Jane Kennedy: I am grateful for the question. The Commission sees progressive modulation as a way of improving the public perception of the CAP, so there is talk about higher rates of modulation on larger farms—that goes back to a earlier question. However, the CAP is not a means-tested benefit and the size of a farm is not an accurate indication of the income of the owners or employees. If our aim was to encourage farms to become more competitive globally, it would be perverse to put incentives in place that discouraged them from expanding and achieving more competitive structures through economies of scale.
The hon. Gentleman is right that the term is “progressive modulation”. I am amazed and impressed by the jargon—I thought that the Army was bad enough with jargon when I was at the Northern Ireland Office. Progressive modulation would add greatly to the complexity of the payments system. There would be no benefit to farmers or taxpayers from introducing a system that left farmers paying accountants and lawyers to split up their businesses.
A better way to improve the image of the CAP, if that is the objective, would be to phase out pillar one payments altogether and focus on delivering public benefits through pillar two. I hope that I have given the hon. Gentleman a clear indication, but I am sure that we will discuss the matter at length.
Mr. Paice: I come to the second part of my question. I am grateful for what the Minister said, and I entirely agree with her, but if the proposal was to go through—it might still do so, because we know how these things work—how much money would it mean in the English or the UK context? Perhaps she would add to that by commenting on the proposed increase in the basic 5 per cent. compulsory modulation of 2 per cent. a year for the next few years, which I suspect she would endorse. Is it the Government’s intention that the increase in compulsory modulation should be deducted from the current level of voluntary modulation as applied to English farmers?
Jane Kennedy: That is a good but detailed question. I would not wish to give the Committee figures that might be inaccurate due to my inability to draw them out of the excellent brief that was provided for today’s debate. I shall seek to give that sort of detail in my reply to the debate. As for the final point on which the hon. Gentleman seeks clarification, the answer is yes.
Kelvin Hopkins: In answer to my earlier question, my right hon. Friend referred to tariffs against producers outside the EU. Those tariffs might be beneficial to the health of rich farmers in some of the richer countries of the European Union, but in a very real sense they are not beneficial to the health of poor farmers in developing countries. Will my right hon. Friend undertake to argue the case for a reduction, or even the abolition, of tariffs against producers in poorer countries, which would have a beneficial effect on their living standards as well as those of working people in Britain and the rest of Europe?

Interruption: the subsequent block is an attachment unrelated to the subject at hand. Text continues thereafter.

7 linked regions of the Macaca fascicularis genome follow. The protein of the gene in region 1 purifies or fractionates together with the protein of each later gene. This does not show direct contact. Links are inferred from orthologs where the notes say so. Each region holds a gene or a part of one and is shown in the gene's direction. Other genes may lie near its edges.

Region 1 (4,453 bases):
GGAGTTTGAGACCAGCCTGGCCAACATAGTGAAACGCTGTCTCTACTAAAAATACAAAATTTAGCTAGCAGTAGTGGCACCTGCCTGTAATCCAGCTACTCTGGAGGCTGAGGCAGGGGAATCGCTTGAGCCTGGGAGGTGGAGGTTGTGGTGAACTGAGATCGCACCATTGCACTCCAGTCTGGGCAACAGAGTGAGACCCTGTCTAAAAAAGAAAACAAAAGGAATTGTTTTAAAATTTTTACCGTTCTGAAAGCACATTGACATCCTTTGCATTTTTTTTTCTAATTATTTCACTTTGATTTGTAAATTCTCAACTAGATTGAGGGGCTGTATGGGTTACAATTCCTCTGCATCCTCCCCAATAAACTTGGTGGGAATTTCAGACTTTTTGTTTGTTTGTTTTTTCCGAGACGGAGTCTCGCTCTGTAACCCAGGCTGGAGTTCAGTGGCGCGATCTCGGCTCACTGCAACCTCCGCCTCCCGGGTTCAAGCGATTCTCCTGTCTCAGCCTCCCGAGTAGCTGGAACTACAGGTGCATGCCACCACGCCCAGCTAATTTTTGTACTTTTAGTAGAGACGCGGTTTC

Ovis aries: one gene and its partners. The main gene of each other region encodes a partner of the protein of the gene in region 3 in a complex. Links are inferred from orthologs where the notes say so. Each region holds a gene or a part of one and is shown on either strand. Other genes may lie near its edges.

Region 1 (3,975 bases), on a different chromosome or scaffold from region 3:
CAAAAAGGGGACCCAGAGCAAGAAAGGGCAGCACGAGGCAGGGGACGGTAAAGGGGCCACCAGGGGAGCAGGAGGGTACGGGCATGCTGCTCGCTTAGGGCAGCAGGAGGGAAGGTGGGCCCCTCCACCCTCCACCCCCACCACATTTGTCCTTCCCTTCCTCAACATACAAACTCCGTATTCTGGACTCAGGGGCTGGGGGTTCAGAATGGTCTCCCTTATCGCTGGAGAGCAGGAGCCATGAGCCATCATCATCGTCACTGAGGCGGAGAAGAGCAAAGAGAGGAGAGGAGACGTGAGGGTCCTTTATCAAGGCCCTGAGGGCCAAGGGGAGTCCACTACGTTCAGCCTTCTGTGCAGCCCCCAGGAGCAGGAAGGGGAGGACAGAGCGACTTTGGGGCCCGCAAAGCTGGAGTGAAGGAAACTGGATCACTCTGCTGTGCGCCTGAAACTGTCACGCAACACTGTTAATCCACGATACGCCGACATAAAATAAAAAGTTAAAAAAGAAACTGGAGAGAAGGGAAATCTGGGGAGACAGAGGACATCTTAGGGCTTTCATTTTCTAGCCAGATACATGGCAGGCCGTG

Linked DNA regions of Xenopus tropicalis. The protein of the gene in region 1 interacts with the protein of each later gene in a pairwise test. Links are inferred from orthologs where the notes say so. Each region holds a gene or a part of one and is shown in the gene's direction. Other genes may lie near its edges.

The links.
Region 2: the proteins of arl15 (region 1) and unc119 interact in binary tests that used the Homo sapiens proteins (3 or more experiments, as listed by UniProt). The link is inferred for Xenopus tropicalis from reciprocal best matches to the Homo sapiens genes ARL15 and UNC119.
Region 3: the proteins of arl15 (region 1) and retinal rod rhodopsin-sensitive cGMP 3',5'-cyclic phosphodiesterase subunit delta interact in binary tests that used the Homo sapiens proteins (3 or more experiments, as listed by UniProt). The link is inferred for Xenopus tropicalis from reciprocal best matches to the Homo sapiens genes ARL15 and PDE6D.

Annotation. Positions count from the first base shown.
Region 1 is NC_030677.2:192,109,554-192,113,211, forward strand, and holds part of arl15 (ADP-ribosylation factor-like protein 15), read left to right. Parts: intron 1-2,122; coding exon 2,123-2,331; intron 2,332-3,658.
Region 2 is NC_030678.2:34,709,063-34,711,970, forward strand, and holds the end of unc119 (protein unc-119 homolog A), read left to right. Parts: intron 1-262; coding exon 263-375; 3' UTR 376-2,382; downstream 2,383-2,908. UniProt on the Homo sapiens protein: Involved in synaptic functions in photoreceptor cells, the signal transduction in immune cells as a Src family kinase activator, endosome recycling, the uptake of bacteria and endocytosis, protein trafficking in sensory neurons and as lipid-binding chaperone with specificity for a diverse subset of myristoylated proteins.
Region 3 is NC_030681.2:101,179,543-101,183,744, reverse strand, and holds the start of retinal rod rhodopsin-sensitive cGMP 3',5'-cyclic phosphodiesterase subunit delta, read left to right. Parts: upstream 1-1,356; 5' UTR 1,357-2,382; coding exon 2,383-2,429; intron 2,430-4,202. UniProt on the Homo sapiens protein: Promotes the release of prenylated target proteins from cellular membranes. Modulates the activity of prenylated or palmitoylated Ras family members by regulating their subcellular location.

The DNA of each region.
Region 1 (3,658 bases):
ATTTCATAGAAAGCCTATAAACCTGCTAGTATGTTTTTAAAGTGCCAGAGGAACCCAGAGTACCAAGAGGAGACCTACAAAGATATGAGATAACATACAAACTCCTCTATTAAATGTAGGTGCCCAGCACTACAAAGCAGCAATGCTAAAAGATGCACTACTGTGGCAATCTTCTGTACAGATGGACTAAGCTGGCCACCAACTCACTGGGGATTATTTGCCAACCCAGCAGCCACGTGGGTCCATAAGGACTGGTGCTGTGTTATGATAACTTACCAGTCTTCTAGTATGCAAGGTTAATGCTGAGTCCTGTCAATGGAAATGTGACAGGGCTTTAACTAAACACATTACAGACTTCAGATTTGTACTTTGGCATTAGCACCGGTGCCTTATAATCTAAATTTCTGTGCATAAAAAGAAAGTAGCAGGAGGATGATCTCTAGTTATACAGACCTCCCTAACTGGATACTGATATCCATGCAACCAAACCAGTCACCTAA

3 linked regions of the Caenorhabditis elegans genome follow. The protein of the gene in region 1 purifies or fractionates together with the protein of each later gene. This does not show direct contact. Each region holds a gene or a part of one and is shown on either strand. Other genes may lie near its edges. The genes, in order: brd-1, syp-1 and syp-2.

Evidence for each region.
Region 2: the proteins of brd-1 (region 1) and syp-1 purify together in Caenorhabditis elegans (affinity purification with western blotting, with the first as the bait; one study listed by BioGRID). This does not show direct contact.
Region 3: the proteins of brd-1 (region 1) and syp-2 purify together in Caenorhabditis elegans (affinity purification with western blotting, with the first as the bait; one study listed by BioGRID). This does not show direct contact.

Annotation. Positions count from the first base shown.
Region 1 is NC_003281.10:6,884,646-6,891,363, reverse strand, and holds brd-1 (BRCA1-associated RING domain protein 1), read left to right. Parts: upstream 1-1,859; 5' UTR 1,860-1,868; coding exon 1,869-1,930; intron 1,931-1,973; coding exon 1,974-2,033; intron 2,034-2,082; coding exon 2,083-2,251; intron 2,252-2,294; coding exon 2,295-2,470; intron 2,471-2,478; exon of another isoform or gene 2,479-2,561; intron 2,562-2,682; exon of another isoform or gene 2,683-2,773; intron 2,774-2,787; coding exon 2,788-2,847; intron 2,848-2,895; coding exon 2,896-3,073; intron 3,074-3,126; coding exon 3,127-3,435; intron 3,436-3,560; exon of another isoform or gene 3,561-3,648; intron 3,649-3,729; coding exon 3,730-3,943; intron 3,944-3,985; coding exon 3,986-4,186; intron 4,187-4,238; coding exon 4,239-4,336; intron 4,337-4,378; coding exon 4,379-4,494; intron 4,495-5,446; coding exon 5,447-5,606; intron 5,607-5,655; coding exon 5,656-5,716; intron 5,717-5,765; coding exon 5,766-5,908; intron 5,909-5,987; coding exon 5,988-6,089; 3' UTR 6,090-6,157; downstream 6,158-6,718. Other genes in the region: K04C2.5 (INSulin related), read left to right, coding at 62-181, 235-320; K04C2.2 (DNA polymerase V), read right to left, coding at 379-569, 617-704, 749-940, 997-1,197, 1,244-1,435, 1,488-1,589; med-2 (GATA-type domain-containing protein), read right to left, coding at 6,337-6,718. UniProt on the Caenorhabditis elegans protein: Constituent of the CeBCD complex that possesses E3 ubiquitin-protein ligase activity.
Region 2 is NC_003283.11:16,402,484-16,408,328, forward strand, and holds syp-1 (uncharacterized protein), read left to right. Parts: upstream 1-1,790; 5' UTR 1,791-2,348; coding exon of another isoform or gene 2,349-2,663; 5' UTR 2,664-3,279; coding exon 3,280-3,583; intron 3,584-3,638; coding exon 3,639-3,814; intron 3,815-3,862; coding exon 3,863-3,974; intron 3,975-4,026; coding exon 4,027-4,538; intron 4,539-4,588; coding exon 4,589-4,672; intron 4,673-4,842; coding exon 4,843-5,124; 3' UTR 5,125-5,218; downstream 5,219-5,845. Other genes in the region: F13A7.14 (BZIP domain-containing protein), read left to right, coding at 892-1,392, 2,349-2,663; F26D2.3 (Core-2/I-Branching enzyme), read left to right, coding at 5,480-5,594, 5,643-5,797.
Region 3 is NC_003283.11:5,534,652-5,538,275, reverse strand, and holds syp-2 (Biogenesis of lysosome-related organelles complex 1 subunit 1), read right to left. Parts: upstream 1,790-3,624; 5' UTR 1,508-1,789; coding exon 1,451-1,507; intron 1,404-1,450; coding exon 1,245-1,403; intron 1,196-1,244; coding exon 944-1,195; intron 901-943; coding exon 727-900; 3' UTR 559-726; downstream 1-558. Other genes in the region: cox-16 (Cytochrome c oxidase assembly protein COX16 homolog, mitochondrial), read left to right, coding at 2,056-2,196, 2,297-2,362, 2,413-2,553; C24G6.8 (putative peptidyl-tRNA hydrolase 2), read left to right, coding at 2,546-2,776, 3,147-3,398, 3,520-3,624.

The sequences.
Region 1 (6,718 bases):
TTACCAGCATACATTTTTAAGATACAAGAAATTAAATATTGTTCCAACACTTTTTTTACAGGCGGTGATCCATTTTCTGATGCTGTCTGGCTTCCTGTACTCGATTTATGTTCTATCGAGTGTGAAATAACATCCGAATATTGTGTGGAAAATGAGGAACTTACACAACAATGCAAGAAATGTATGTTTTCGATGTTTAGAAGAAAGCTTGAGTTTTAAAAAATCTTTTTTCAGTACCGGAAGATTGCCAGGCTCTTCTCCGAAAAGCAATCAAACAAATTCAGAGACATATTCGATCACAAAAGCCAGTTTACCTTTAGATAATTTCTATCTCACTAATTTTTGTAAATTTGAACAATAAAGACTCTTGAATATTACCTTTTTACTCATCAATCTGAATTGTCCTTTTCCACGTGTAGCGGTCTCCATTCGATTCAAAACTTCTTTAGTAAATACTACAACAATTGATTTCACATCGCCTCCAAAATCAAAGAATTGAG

Jane Kennedy: I have a great deal of sympathy for the point that my hon. Friend makes, and I shall try not give too long an answer to his specific question, Mr. Chope.
Increasingly, we are seeing consumers—our constituents—looking to buy food that they can be assured was grown locally. Retailers tell us that consumers often exercise their power through their supermarket purchases. Consumers are motivated to buy local produce for a range of reasons. The present environment—things have changed dramatically—gives UK agriculture an opportunity. My hon. Friend was right to say that we and the EU have a responsibility to ensure that our farming polices do not militate against emerging agricultural economies in the way that the CAP does. That is why I strongly believe that the UK, as part of Europe, must move away from the pillar one style of support for production to a system that enables our farmers to compete. I believe that the UK farming industry is well placed to compete strongly in the world, as agricultural products will become increasingly important in the years to come.
Mr. Jack: When the Environment, Food and Rural Affairs Committee last went to the Commission for a briefing on the state of play in the negotiations, it was made clear that the Commissioner was resolute that decoupling would be a universal concept, with the exception of those countries that wanted to keep a degree of coupling for suckler cows, sheep and goats. Will the Minister update us as to whether now, in late October, the Commissioner’s resolution remains the same?
Jane Kennedy: The Commission’s view remains the same and this country remains strongly of the view that that is the right position. I hope to have the answer to the right hon. Gentleman’s question about suckler cows when I respond to the debate.